Over the years we’ve seen Ethernet speeds increase in increments of 10x starting with 10Mbps to 100Mbps to 1GE and 10GE and now, we’re again at another speed inflection point -100Gigabit Ethernet! This week Cisco added to our 100GE router portfolio (CRS and ASR routers) with the announcement of a 100GE M2-Series module for the Cisco Nexus 7000 Series switches. Along with the 100GE module, we also announced a 40GE M2-Series module for the Nexus 7000 and a 40GE module for the Catalyst 6500.
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Tags: 100G, 100GE, 40G, 40GE, M2 series, Nexus 7000
In case you might have missed it (or don’t read Russian) I wanted to call out two newsworthy items related to Cisco and 100G technology.
Last week at CiscoLive! London we announced the availability of 100GE interfaces on the Nexus 7000 to reduce bandwidth bottlenecks in the data center and help our customers meet the demands of emerging cloud computing applications. With this announcement Cisco becomes the only vendor in the industry offering an end-to-end 100G solution which includes the core (CRS), edge (ASR 9000), data center (Nexus 7000), and coherent DWDM optical transport (ONS 15454 MSTP). Furthermore we’re also one of only a handful of companies in the networking industry that owns (through our acquisition of CoreOptics) the underlying technology needed to make 100G (and beyond) a cost effective reality. With the high forecasted growth rate of the global Internet we believe that our customers will strongly benefit from the unique breadth of our solution to meet both their business and technology requirements.
Cisco end-end 100 Gbps Solution-- Core, edge, optical, data center.
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Tags: 100G, 100GE, ASR9000, Cisco, coherent, CRS, DWDM, mstp, Nexus 7000, ONS15454, Service Provider
Today, we made a significant announcement that transcends data center, campus and service provider and Cloud-based deployments, geared towards helping our customers embrace the winds of change that are buffeting the IT landscape. This announcement is precipitated by a number of mega-trends that were buzzwords even a couple of years ago but have become looming realities in the IT landscape. Think video, virtualization, 10G, Bring your own device (BYOD) and not to forget – the journey to cloud.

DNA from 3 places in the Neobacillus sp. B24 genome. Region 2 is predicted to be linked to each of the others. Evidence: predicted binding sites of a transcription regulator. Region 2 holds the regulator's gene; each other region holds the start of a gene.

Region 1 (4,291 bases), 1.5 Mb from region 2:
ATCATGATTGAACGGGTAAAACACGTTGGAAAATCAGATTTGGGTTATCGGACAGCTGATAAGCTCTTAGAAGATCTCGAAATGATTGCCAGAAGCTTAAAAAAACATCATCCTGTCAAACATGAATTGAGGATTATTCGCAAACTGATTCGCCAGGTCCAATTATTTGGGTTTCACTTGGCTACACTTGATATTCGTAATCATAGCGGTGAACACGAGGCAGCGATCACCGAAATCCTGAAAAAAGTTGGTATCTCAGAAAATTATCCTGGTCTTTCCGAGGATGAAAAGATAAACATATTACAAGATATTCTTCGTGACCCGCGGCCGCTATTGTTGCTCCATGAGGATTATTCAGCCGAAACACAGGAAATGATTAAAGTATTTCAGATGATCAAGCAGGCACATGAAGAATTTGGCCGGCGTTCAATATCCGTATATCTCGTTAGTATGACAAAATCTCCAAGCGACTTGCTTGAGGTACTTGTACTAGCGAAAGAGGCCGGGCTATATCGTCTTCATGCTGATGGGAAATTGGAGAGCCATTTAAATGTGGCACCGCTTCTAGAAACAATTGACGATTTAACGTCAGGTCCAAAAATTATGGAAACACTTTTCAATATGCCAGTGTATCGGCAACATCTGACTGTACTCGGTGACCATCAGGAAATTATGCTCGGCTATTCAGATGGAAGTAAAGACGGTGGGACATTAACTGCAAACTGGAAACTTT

Layer in ongoing careabouts like security and Energy Efficiency – and boy, do we have the perfect storm brewing.
The three “Cs”:
For many customers, it is no longer sufficient to take a “band-aid approach”. A faster switch here or a new wireless LAN access point there just doesn’t cut it. They have to step back and evaluate their environment holistically, and minimize the chokepoints proactively. This is causing them to evaluate the three “Cs” of capacity, complexity and cost, while ensuring that they’re in a position to deliver the end-to-end IT experience.
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Tags: 100G, 40G, Borderless Networks, catalyst 4500-X, cloud, cloudverse, data center, M2 series, Nexus 3064-X, Nexus 7000, Unified Data Center, winds of change
The end-of-year holiday season is traditionally positioned as a chance to slow down and re-charge, but Cisco’s industry-leading products for service providers didn’t get the memo. Their momentum continued unabated.
Just two days before Christmas, Cisco announced that Dutch service provider KPN has chosen the Cisco CRS-3 multi-chassis carrier routing system, which will be deployed at the heart of KPN’s Internet peering network. The CRS-3 solution will transport all of KPN’s IP traffic to the Internet as part of KPN’s Internet Cluster Environment (ICE).
Not long before, Verizon announced that its IP network, one of the most advanced communications networks in the world, will be upgraded in the first half of 2012 with the Cisco CRS-3 to enable new services and meet growing traffic demands in several key U.S. markets, including Atlanta, Boston, Chicago, Dallas, Los Angeles, New York and Seattle.
As for the ASR 9000 edge routing system, Fibrenoire, a service provider offering Internet and private network services over an optical fiber network in Quebec and Ontario, has completed implementation of an end-to-end Cisco Carrier Ethernet System covering the Quebec City, Montreal and Toronto regions. Fibrenoire’s network is based on the ASR 9000.
Additionally, Next Communications, a Miami-based voice and video provider, has deployed Cisco technology for its IP Next-Generation Network. Integral to this will be deployment of the ASR 9000 and ASR 1000 routers for 100GE port capacity and greater resiliency.
And a couple of other interesting news items:
Tags: 100G, ASR_9000, Cisco, core_routing, CRS-3, DWDM, edge_routing, ONS_15454, operators, Optical, service_providers